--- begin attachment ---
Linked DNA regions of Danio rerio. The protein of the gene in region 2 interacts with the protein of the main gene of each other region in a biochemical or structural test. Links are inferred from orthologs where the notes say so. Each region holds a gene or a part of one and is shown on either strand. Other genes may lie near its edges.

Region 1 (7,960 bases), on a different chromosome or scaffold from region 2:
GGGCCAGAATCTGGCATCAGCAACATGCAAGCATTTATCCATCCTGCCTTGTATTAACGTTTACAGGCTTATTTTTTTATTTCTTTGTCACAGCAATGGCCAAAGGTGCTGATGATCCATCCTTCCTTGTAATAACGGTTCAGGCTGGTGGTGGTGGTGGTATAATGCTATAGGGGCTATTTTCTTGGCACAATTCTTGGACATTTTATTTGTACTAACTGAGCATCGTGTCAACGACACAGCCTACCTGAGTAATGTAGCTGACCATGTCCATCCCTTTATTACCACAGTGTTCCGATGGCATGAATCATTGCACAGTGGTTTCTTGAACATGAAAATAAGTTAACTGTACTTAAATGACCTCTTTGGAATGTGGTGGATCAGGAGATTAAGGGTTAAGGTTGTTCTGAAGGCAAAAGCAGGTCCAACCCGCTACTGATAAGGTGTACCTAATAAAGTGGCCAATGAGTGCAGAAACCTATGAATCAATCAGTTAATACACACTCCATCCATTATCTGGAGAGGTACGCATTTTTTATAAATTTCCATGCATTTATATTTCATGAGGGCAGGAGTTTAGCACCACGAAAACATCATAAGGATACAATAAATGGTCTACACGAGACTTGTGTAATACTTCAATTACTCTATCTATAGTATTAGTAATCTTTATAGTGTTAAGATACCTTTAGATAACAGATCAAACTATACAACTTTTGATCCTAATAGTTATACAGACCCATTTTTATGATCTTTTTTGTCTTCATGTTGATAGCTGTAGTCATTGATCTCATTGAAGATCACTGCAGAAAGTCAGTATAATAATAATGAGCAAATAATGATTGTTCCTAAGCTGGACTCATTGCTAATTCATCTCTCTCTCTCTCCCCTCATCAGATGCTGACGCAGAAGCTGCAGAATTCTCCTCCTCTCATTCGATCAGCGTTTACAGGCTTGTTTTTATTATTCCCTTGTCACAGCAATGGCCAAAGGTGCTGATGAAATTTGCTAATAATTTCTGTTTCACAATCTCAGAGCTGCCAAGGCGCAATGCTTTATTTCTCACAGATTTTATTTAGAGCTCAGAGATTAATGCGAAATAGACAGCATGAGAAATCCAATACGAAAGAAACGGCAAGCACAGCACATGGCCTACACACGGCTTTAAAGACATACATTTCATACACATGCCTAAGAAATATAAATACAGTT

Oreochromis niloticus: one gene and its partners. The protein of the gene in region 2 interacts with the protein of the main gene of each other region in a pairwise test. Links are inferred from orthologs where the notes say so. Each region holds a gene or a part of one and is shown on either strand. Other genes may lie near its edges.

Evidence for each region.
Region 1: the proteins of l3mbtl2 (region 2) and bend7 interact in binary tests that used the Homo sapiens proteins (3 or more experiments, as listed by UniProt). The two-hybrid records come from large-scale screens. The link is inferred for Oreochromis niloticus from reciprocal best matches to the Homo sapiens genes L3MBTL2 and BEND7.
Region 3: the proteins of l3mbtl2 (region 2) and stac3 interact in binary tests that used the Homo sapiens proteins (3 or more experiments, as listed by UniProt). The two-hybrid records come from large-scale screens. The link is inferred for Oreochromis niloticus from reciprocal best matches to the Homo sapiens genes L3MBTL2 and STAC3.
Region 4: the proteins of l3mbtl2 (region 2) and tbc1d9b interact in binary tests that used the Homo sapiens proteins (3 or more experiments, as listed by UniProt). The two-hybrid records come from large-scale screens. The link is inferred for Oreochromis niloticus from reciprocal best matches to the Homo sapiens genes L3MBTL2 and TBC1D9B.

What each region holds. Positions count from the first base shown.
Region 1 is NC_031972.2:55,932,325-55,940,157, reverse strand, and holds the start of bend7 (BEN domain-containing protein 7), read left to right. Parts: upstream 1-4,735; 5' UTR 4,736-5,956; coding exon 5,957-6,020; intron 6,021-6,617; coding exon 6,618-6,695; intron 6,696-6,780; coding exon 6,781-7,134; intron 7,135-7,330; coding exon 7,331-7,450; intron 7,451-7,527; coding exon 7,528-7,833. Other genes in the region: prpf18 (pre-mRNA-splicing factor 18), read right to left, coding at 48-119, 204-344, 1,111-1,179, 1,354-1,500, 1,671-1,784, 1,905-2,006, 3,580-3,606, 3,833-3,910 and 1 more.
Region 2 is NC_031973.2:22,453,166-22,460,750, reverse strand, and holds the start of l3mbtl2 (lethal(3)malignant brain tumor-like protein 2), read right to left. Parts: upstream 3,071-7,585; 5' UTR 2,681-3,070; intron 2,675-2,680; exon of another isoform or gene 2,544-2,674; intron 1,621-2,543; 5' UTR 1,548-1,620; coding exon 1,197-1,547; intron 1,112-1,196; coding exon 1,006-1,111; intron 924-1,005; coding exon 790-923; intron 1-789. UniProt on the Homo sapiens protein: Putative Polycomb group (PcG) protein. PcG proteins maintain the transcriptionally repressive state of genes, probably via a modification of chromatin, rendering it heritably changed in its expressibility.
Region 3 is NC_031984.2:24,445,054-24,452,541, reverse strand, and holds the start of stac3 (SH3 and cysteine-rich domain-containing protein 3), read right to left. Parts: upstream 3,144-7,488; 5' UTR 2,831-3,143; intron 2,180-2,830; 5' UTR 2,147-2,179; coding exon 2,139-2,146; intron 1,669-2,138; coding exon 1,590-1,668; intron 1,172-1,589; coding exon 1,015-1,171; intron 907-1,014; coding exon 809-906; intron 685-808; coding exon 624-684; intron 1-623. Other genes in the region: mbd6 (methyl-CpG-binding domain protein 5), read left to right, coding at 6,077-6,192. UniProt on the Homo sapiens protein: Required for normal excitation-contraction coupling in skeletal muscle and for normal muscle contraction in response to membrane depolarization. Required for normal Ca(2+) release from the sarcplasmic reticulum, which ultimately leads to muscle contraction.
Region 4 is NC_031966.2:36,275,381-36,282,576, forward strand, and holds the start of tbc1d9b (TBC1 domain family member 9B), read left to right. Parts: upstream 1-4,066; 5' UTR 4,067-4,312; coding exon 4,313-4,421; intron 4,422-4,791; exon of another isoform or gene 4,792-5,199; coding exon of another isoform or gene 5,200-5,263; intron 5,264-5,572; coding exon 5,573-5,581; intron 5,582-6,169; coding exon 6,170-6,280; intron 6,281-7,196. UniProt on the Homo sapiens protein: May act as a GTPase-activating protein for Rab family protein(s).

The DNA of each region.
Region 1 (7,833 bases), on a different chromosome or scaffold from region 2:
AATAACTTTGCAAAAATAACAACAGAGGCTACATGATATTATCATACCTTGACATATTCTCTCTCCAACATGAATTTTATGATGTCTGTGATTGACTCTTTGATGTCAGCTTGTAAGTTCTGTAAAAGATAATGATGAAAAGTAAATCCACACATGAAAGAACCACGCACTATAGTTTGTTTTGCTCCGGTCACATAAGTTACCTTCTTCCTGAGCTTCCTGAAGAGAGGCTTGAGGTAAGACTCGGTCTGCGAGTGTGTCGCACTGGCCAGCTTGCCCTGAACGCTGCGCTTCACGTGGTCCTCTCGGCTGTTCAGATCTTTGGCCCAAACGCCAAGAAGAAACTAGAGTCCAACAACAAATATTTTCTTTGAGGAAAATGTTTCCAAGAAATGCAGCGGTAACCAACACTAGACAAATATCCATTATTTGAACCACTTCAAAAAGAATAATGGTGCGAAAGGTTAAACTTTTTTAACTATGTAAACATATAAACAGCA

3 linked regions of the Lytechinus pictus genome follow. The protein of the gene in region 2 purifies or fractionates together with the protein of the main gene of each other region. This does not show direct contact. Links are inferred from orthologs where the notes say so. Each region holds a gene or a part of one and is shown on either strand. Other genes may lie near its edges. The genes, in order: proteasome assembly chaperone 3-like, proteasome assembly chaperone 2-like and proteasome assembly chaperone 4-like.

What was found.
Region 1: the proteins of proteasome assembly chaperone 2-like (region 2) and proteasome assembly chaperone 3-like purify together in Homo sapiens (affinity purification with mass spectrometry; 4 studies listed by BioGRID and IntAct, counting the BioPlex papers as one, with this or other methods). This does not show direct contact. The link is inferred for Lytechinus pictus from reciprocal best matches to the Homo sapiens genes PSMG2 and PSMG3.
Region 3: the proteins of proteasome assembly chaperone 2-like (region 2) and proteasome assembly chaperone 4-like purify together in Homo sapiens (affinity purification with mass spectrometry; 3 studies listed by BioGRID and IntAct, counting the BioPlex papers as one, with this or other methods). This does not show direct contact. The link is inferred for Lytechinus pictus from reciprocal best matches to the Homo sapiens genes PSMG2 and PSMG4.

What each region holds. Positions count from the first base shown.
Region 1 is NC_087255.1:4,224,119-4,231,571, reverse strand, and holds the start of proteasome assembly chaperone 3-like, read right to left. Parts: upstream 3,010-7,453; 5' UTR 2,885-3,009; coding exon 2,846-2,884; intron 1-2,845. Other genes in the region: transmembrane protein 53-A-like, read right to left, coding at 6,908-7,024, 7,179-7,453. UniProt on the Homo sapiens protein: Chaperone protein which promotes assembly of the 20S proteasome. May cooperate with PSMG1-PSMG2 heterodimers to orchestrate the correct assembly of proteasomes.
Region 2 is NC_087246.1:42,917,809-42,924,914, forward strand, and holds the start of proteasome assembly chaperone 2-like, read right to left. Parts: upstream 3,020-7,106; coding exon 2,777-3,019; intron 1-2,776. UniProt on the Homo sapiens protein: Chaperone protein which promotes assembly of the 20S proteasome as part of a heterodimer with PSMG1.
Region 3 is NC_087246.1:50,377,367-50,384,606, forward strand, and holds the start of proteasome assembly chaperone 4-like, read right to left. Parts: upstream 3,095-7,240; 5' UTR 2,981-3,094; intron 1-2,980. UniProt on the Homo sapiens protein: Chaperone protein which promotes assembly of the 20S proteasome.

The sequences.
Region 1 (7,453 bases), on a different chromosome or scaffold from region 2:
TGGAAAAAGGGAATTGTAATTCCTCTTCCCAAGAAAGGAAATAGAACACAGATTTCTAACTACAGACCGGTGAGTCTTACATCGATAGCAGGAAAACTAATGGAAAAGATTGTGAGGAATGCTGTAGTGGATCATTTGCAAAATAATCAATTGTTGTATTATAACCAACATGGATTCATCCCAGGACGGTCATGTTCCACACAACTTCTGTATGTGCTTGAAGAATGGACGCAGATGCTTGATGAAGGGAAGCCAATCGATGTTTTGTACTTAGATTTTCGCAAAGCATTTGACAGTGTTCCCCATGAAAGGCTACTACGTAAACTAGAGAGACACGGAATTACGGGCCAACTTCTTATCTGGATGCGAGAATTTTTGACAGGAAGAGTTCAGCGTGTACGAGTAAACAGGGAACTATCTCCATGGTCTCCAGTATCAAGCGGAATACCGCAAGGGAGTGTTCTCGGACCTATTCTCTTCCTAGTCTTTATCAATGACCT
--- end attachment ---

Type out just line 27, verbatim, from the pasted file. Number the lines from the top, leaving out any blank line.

TGGAAAAAGGGAATTGTAATTCCTCTTCCCAAGAAAGGAAATAGAACACAGATTTCTAACTACAGACCGGTGAGTCTTACATCGATAGCAGGAAAACTAATGGAAAAGATTGTGAGGAATGCTGTAGTGGATCATTTGCAAAATAATCAATTGTTGTATTATAACCAACATGGATTCATCCCAGGACGGTCATGTTCCACACAACTTCTGTATGTGCTTGAAGAATGGACGCAGATGCTTGATGAAGGGAAGCCAATCGATGTTTTGTACTTAGATTTTCGCAAAGCATTTGACAGTGTTCCCCATGAAAGGCTACTACGTAAACTAGAGAGACACGGAATTACGGGCCAACTTCTTATCTGGATGCGAGAATTTTTGACAGGAAGAGTTCAGCGTGTACGAGTAAACAGGGAACTATCTCCATGGTCTCCAGTATCAAGCGGAATACCGCAAGGGAGTGTTCTCGGACCTATTCTCTTCCTAGTCTTTATCAATGACCT